This week, the Demographics Research Group updated its profile of Virginia’s regions. The eight regions of the Commonwealth were identified by the Demographics Research Group based on proximity, geography, demographic characteristics and shared socioeconomic conditions. While there are many shared characteristics across Virginia’s regions, our profile shows that a number of differences exist as well.
Northern Virginia stands out the most among Virginia’s regions, but this is not a new trend as Charles Grymes notes on Virginia Places:
“Northern Virginia has been “different” ever since Lord Fairfax established a land office issuing Northern Neck deeds independently from the colonial government in Williamsburg”Continue reading →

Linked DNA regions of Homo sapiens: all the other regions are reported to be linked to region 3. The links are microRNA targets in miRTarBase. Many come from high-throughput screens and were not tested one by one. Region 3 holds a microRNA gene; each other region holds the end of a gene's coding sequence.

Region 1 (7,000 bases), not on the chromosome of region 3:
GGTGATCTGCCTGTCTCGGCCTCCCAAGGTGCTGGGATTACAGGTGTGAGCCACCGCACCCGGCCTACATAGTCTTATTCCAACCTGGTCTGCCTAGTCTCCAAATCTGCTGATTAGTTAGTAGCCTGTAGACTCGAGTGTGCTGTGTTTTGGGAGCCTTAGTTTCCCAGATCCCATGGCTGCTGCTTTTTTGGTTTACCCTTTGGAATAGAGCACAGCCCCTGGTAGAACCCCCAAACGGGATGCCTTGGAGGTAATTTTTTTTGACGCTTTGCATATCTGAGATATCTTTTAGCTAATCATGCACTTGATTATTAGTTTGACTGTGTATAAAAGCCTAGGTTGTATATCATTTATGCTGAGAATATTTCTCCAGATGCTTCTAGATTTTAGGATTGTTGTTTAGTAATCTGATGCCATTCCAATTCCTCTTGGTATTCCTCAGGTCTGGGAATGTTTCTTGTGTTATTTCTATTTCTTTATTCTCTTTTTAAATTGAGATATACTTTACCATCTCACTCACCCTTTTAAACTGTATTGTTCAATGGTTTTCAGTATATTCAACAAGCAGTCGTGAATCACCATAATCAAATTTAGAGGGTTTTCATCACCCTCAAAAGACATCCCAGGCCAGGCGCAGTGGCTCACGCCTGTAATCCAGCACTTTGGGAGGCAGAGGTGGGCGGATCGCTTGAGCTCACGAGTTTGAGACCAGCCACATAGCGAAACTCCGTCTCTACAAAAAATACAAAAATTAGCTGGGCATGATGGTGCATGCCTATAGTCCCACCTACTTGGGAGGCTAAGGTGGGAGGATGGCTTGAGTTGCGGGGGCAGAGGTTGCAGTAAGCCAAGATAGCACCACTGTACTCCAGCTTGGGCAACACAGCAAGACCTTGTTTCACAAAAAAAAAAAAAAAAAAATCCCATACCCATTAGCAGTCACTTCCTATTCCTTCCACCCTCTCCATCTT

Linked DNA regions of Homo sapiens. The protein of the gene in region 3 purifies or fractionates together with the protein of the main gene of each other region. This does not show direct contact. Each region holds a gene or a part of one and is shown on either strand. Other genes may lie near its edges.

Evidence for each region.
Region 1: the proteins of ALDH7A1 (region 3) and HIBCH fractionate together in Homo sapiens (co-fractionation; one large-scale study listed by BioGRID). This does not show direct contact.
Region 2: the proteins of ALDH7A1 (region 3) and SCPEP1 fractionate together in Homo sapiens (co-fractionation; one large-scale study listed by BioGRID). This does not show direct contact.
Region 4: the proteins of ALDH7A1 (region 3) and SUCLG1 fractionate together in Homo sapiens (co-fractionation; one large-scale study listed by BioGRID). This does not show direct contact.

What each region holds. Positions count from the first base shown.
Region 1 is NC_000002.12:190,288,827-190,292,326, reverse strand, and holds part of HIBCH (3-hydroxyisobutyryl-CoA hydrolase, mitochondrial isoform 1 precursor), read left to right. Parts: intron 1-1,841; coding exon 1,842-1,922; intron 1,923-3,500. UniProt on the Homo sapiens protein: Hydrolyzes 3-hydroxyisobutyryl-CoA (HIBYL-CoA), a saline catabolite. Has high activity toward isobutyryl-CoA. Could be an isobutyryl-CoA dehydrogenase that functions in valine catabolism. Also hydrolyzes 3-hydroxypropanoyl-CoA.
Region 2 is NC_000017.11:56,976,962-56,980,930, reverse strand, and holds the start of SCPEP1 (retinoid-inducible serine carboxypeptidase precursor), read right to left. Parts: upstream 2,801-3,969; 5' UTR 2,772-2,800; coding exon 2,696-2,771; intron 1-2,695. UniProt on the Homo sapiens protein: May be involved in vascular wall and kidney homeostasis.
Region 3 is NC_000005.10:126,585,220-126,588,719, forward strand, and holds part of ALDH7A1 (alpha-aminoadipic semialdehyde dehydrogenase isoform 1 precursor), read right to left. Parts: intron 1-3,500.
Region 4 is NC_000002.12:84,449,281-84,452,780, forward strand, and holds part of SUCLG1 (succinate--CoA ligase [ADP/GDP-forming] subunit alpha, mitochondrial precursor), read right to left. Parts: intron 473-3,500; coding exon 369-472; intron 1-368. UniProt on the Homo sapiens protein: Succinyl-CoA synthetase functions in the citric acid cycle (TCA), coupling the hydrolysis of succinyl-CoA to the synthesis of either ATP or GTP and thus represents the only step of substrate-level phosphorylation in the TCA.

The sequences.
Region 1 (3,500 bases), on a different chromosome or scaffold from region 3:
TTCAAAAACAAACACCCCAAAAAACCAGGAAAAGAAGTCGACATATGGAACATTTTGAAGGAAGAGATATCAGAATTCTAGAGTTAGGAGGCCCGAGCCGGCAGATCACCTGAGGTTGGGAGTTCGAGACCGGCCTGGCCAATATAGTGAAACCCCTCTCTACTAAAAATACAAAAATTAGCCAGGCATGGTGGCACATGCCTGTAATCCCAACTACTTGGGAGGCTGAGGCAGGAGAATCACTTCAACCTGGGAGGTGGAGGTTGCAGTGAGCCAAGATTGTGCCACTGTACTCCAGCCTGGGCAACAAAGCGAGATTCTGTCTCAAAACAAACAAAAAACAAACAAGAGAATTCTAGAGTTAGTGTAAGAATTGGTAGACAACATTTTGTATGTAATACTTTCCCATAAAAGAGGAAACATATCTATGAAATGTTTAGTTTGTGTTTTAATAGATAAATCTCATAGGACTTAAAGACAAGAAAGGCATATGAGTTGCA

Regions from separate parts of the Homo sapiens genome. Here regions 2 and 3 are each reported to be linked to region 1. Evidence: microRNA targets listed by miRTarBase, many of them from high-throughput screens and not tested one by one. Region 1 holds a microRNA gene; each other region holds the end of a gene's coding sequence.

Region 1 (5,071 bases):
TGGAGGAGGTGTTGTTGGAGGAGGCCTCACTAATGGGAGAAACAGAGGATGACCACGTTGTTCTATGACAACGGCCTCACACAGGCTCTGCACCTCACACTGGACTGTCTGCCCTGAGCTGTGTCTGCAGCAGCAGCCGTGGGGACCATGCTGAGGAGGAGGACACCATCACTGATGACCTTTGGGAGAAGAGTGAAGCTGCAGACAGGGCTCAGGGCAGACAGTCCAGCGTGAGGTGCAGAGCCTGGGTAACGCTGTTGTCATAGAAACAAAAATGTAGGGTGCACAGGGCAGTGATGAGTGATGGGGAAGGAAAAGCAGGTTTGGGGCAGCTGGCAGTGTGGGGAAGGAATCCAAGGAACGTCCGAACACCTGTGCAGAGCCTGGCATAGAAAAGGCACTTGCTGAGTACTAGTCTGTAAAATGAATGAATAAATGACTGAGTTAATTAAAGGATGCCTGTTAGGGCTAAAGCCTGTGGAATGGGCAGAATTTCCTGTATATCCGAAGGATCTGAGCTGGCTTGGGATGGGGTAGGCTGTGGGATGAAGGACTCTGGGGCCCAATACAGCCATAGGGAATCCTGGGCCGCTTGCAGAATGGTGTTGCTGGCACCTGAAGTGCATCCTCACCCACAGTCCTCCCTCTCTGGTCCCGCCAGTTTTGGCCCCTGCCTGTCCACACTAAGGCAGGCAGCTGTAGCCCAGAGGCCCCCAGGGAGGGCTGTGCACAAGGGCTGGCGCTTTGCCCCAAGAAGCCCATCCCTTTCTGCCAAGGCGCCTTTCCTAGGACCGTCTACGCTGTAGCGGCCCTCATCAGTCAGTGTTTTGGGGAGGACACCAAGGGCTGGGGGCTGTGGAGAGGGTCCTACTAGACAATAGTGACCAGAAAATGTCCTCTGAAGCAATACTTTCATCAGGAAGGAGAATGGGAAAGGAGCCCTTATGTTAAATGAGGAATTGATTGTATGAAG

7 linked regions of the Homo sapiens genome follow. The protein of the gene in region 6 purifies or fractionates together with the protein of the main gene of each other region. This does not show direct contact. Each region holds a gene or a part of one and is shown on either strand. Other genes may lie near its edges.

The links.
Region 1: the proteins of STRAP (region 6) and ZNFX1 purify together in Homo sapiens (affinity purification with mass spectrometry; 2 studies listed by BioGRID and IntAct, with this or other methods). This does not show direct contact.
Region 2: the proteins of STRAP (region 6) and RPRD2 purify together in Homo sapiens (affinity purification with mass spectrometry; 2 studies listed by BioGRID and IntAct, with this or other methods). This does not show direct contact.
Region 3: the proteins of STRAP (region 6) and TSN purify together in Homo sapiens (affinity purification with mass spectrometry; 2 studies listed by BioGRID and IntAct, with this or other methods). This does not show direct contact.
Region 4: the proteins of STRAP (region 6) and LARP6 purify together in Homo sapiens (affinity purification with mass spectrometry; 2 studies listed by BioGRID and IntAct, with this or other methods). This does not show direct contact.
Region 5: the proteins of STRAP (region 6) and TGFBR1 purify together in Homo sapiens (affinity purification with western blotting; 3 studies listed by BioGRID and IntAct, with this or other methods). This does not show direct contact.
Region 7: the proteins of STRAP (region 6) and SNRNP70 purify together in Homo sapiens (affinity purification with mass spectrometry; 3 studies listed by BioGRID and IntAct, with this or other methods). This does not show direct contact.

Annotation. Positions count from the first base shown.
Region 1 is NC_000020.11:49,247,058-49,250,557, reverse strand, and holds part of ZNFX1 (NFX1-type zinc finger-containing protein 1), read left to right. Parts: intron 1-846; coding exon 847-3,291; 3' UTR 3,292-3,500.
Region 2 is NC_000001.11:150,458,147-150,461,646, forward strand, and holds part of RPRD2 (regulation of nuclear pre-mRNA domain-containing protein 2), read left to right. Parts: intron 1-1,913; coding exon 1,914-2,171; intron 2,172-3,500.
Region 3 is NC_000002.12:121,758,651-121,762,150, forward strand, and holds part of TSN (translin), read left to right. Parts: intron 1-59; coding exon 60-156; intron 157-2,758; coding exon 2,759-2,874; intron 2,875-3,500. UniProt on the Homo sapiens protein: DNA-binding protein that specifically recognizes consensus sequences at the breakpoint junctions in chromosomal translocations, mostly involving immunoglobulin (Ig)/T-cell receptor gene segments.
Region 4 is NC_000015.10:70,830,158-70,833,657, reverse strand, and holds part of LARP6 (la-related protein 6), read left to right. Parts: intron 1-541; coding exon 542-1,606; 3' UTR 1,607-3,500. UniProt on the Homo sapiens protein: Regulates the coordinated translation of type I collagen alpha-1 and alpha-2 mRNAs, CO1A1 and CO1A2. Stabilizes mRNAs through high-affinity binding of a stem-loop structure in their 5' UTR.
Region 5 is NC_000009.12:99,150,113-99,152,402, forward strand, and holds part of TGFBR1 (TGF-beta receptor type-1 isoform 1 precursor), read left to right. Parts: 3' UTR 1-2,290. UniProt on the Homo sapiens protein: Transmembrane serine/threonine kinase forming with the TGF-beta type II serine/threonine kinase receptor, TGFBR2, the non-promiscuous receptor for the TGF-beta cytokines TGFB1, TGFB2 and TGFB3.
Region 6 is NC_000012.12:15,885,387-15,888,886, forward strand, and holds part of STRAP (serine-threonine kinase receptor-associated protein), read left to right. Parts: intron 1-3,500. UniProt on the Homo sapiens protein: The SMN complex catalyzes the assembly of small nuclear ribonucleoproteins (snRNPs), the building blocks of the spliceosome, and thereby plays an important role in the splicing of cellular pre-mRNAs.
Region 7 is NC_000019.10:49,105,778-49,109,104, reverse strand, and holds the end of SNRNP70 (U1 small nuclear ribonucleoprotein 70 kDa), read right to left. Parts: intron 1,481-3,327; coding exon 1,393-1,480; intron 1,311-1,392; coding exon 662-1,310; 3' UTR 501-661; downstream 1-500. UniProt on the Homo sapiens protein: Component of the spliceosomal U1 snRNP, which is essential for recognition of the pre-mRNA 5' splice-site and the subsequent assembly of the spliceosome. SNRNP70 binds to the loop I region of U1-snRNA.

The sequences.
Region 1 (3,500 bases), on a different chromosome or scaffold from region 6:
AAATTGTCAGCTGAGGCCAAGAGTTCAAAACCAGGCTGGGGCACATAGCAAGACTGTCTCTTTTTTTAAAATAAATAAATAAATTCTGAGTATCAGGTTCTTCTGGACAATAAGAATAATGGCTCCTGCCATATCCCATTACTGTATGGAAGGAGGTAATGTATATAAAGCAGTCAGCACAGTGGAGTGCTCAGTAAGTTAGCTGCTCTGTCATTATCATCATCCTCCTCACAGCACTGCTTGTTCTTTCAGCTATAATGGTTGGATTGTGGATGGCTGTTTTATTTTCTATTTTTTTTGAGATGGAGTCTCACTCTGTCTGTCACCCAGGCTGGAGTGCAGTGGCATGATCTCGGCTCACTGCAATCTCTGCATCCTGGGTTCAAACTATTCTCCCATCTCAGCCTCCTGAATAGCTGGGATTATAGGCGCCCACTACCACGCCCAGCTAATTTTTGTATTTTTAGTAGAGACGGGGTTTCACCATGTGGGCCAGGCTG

Slightly more than 13 percent of Virginia kids lived in poverty, according to the VPM. Another 18.5 percent lived beyond poverty, but below 150% of the VPM poverty thresholds. To put this into perspective, a two-adult, two-child family in Virginia with annual resources between $29,000 and $43,000 lives in near-poverty, while the same family living with resource totals below $29,000 would be considered in poverty under the VPM.*
Given the attention that marriage often receives from both pundits and policymakers as a a strategy to address childhood poverty, the paper released today focuses on the marital status of parents, comparing poverty and near-poverty across three groups: married-parent families, cohabiting-parent families, and single-parent families. Our findings reinforce some common understandings of childhood poverty while also illuminating some of its less-frequently-discussed realities. Continue reading →